The once-wealthy oil nation is now facing severe shortages of basic goods and hyperinflation. Trump said the situation in Venezuela is a horrible thing that's "been brewing for a long time."
Temporary Protected Status is granted to people from countries ravaged by natural disasters or war and lets them remain in the U.S. until the situation improves back home.
The Trump administration has moved to discontinue that protection for many countries. But when the president was asked Tuesday about TPS for Venezuelans, he said "we're looking at that very seriously."
Two congressional panels have advanced bills granting protections to Venezuelans, which conflicts with Trump's tough-on-immigration stance.
Carlos Vecchio, who serves as ambassador to Washington for Venezuelan opposition leader Juan Guaidó, said at a Miami press conference Tuesday that he is confident that TPS or some other kind of relief for Venezuelans will come soon, either from the administration or from Congress.
The Trump administration was one of the first to recognized Guaidó as the legitimate president of Venezuela, a measure that was adopted later by more than 50 other nations.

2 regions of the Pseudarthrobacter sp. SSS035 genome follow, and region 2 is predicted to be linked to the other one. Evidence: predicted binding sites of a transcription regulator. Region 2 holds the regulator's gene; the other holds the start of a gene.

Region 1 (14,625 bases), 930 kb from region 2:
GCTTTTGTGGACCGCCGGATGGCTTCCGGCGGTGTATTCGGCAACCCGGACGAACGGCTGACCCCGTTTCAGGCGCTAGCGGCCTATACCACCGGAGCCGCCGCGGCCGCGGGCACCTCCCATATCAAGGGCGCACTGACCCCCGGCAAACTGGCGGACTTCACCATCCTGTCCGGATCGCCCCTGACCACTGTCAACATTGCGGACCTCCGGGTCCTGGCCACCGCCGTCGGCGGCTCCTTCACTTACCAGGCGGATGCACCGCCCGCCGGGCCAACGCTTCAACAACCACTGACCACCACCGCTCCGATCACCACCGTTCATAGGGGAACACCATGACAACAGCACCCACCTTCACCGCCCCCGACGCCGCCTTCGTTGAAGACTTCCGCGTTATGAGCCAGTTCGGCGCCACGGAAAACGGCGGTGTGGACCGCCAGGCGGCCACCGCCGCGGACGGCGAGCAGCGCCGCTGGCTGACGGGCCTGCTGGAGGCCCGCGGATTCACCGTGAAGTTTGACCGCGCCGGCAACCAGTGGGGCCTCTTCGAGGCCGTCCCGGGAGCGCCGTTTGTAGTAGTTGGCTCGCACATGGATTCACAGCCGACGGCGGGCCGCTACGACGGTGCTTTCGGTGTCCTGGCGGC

Vecchio thanked Trump for accepting the expired passports of Venezuelans living in the United States, and urged Canada, Spain and Latin American countries to do the same.
On Friday, the opposition-controlled National Assembly approved the validity of Venezuelan passports for five years beyond their printed expiration dates. The same day, the State Department announced that the expired passports will be considered valid for visa applications and entry into the United State.
Around 4 million Venezuelans have fled their country in recent years and many of them don't have a valid passport.
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